Mike Groll, Associated Press
Senate Majority Leader Dean Skelos, R-Rockville Centre, right, speaks during a news conference at the Capitol in Albany, N.Y., on Monday, Jan. 9, 2012 as Assembly Speaker Sheldon Silver, D-Manhattan, left, looks on. The legislative leaders discussed the Iran Divestment Act of 2012 which would prohibit state and local governments from conducting business with companies that invest in Iran's energy sector.

ALBANY, N.Y. — New York's Legislature will prohibit state and local governments from doing business with companies that invest in Iran's energy sector, a measure aimed at better protecting Israel and U.S. national security.

Legislative leaders said Monday they'll join Florida and California in trying to dissuade Iran from developing nuclear weapons or the material needed to build them.

New York will start with a list of 50 global and national companies compiled by California and tell those companies that they must stop dealing with Iran or lose lucrative New York government contracts.

Iran is the "patron of terrorism in the Middle East," said New York Assembly Speaker Sheldon Silver, a Manhattan Democrat.

Senate Majority Leader Dean Skelos, a Long Island Republican, said the Democratic Obama administration isn't doing enough against Iran to protect Israel.

"The only thing they truly understand is strength," Skelos said of Iran. "We cannot tolerate a nuclear Iran."

U.S. Sen. Charles of Schumer of New York said the states' actions have impact. The Democrat said the economic health of the Iranian government helps keep the public in check through civil right abuses.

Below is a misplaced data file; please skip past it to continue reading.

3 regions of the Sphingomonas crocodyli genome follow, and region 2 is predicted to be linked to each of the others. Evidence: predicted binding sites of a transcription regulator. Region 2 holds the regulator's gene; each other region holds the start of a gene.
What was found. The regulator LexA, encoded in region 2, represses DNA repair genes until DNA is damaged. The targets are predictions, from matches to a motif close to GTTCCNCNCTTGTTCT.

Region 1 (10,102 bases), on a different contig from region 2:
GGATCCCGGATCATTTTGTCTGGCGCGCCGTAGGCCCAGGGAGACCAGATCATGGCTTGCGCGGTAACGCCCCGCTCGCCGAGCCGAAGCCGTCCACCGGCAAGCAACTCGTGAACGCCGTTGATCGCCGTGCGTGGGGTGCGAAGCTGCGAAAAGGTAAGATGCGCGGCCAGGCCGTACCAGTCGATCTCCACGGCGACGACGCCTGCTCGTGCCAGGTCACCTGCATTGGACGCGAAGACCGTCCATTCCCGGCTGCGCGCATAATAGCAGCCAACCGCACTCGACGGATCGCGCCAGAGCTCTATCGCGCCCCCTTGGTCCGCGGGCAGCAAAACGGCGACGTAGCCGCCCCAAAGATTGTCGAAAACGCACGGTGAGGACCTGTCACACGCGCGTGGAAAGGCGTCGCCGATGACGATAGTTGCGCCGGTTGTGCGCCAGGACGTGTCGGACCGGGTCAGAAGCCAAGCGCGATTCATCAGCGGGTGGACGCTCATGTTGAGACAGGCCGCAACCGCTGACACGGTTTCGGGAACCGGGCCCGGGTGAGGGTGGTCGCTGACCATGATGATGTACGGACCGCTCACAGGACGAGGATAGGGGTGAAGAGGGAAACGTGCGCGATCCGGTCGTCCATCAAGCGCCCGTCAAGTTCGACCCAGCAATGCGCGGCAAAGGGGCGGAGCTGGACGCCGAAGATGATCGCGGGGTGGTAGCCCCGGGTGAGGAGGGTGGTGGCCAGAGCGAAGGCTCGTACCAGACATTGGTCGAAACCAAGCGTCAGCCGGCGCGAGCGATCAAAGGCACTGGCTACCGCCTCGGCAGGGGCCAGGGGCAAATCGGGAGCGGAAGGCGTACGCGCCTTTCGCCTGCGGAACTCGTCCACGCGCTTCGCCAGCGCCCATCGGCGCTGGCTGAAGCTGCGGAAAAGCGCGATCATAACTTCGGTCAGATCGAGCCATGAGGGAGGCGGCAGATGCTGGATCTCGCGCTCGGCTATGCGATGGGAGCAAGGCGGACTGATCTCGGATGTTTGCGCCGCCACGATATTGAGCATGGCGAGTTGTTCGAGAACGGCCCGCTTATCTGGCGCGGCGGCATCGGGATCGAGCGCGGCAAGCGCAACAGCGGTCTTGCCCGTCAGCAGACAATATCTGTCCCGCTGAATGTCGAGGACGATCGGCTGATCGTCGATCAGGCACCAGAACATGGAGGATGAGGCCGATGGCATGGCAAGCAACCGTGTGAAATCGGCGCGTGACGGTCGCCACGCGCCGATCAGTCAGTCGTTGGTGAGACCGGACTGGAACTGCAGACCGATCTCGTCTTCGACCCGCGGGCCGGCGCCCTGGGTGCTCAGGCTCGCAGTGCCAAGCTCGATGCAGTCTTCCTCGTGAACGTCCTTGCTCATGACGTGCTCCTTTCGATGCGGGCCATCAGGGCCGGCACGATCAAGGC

"The Iranian government will really feel the heat," Schumer said.

This month, the United Nations' nuclear agency confirmed that Iran has begun enriching uranium at an underground bunker to a level that can be upgraded more quickly for use in a nuclear weapon than the nation's main enriched stockpile. Iran recently threatened to blockade the Strait of Hormuz, an important transit route for almost one-fifth of the oil traded globally. Tehran has been angered by the West's efforts to sanction Iran over its nuclear program, including a possible ban on European imports of Iranian oil.

New York Comptroller Thomas DiNapoli, trustee of the nearly $150 billion state pension fund, said the state has already divested holdings worth $86 million in seven companies because of their involvement in Iran and Sudan and has put nine others on a watch list. In Sudan's case, the concern was genocide, and with Iran, it was comments from its regime's leader that amounted to "incitement to genocide in terms of what's being said about the Jewish state of Israel," he said.

Most of firms are energy companies, and fund officials have asked them to reduce risk and in some cases withdraw from operations in those countries, with some successes and failures, DiNapoli said. With fiduciary responsibility to the fund, he has to be sure to replace those investments with others of equal or better value, DiNapoli said.

Associated Press Writer Michael Virtanen contributed to this report.